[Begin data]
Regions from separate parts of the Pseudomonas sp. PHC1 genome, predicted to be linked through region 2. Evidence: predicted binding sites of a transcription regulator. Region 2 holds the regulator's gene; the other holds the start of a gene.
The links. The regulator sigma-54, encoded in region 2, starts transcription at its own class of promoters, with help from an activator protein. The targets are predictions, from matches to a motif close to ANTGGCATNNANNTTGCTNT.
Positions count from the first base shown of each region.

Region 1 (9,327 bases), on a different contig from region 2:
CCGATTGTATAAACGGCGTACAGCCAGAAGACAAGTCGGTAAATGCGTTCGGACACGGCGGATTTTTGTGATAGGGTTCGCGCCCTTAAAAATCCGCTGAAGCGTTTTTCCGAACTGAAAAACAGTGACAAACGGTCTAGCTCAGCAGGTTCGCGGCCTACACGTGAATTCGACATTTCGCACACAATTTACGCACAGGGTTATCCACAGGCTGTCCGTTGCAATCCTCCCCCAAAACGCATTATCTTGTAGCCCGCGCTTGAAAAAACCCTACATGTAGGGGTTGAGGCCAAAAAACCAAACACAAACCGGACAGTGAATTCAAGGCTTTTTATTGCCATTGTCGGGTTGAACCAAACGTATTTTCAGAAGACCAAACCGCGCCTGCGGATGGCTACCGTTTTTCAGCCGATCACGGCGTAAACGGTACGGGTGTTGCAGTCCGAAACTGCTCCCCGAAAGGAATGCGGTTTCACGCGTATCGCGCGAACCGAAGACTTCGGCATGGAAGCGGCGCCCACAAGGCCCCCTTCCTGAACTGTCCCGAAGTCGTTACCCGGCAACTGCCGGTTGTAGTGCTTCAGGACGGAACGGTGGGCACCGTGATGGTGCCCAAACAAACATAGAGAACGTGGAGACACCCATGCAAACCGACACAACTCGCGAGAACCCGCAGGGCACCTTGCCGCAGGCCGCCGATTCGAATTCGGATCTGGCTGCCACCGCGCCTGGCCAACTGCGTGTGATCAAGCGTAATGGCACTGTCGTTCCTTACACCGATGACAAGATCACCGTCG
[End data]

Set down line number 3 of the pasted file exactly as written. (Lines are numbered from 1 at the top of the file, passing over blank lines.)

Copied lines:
Positions count from the first base shown of each region.